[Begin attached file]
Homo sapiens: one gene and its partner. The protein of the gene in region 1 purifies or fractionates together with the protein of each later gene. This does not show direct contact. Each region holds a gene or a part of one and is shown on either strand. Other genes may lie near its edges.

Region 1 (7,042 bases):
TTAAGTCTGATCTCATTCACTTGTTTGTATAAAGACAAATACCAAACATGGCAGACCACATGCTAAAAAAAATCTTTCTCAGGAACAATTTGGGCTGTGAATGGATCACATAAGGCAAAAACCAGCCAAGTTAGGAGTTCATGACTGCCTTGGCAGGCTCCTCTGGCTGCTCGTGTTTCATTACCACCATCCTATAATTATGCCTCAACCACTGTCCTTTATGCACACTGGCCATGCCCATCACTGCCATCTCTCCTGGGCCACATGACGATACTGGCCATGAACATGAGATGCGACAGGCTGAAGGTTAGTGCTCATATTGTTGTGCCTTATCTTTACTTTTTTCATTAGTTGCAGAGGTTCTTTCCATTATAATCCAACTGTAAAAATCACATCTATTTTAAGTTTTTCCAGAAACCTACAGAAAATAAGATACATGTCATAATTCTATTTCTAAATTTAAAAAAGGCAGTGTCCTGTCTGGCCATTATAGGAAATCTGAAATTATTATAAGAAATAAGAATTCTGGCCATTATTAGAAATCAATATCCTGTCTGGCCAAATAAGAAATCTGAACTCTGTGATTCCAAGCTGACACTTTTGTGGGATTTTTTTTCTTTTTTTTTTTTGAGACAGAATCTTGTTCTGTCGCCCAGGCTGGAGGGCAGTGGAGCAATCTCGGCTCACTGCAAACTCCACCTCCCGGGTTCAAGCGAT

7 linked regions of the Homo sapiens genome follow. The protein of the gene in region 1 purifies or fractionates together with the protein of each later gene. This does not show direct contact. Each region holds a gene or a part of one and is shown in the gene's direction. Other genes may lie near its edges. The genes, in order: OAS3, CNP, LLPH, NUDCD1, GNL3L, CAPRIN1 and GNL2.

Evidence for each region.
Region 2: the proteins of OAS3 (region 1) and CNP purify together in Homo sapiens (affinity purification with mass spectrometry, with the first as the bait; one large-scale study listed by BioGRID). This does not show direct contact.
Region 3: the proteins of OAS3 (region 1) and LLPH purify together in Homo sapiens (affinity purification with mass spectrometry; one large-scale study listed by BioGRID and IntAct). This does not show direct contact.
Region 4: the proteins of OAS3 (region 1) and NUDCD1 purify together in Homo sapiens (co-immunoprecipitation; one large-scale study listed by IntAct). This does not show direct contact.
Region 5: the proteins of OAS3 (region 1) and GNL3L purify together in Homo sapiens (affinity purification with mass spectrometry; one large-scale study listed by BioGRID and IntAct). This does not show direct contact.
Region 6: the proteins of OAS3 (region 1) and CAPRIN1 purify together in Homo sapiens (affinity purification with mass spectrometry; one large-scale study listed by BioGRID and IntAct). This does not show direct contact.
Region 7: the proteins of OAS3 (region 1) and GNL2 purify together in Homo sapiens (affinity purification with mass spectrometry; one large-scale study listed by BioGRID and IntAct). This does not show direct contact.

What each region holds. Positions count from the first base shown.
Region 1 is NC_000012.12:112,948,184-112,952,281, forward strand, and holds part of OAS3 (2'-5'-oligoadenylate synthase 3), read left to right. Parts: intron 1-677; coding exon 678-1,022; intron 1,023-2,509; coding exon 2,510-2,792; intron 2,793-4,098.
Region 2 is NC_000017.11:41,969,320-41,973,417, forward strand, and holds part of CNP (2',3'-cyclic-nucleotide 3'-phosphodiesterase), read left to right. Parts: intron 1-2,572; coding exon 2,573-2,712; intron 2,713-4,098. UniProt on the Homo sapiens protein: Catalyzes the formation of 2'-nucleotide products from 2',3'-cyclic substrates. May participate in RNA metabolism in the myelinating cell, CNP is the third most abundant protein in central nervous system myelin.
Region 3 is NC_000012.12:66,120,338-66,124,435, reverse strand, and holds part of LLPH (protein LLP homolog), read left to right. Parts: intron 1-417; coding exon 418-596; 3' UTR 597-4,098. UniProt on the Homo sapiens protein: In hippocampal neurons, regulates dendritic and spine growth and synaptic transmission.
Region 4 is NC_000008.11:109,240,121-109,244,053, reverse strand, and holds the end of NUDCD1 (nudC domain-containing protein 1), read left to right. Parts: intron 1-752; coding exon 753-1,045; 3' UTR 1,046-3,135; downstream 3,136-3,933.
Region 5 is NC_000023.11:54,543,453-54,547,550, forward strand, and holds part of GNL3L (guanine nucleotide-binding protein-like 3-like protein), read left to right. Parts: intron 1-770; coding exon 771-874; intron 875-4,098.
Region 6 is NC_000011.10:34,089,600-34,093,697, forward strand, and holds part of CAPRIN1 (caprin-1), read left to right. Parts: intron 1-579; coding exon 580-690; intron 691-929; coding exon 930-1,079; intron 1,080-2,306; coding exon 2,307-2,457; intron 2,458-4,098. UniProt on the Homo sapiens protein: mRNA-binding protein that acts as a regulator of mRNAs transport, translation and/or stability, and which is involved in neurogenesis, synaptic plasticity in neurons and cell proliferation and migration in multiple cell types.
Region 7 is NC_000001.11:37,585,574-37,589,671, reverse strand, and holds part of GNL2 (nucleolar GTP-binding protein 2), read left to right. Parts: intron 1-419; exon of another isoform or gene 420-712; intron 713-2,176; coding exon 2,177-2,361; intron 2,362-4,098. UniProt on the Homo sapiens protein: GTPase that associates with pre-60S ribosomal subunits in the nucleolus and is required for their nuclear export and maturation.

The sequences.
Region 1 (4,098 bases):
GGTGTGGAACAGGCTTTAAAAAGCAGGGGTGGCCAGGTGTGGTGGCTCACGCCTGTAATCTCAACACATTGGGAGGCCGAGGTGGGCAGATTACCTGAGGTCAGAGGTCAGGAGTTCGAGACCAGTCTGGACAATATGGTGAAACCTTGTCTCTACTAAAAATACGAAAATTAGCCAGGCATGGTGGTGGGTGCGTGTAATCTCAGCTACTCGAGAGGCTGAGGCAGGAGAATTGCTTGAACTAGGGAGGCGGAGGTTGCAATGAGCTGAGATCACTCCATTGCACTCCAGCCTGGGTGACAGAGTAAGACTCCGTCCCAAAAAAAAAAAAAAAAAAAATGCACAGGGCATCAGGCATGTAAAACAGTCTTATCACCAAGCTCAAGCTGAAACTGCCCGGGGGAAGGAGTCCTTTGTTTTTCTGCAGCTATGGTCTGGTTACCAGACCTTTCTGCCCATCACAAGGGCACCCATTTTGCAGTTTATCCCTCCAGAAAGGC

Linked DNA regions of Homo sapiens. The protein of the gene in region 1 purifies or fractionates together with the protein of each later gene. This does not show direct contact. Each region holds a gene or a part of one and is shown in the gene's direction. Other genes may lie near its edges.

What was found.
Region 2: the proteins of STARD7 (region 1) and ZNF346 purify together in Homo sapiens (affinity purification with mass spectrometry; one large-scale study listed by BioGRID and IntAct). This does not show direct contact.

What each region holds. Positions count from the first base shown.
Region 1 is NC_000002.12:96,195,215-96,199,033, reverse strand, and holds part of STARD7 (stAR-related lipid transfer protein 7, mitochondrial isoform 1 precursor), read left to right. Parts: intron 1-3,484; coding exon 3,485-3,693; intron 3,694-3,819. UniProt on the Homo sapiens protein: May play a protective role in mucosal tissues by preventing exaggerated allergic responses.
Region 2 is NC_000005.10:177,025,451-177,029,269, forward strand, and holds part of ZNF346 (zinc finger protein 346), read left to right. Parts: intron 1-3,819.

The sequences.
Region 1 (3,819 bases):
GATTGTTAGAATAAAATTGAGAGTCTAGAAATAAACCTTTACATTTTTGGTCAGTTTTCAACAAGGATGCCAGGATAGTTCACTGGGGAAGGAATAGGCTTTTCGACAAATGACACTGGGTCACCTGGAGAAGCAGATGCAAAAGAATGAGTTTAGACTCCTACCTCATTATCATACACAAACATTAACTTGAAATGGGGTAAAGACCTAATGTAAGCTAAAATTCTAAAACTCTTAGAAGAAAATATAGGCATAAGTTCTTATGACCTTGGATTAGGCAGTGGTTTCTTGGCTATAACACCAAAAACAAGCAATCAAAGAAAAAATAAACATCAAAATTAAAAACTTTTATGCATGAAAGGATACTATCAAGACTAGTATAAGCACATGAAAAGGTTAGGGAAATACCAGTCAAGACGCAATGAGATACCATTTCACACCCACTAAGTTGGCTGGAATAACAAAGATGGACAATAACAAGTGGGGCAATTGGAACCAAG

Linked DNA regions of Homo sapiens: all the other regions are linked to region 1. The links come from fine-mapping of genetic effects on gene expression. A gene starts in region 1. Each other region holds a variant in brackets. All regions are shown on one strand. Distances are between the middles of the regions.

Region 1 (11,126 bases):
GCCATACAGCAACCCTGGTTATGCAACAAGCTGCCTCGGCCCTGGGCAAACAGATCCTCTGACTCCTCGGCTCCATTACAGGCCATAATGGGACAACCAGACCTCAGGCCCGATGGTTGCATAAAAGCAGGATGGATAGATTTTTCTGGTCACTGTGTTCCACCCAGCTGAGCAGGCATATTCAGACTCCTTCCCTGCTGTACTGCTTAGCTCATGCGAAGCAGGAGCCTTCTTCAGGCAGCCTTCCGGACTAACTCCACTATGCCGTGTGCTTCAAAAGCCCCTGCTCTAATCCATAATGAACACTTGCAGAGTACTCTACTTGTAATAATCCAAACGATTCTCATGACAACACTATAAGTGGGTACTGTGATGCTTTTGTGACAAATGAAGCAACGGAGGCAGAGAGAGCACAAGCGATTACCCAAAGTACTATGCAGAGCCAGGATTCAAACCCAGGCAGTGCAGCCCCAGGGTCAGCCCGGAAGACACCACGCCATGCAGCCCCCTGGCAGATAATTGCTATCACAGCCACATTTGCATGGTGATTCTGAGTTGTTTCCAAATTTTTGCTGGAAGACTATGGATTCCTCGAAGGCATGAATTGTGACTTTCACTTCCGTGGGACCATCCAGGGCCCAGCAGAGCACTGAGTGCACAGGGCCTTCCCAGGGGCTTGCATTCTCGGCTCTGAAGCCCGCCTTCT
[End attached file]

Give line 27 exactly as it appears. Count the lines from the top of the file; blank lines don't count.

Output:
Region 1 is NC_000002.12:96,195,215-96,199,033, reverse strand, and holds part of STARD7 (stAR-related lipid transfer protein 7, mitochondrial isoform 1 precursor), read left to right. Parts: intron 1-3,484; coding exon 3,485-3,693; intron 3,694-3,819. UniProt on the Homo sapiens protein: May play a protective role in mucosal tissues by preventing exaggerated allergic responses.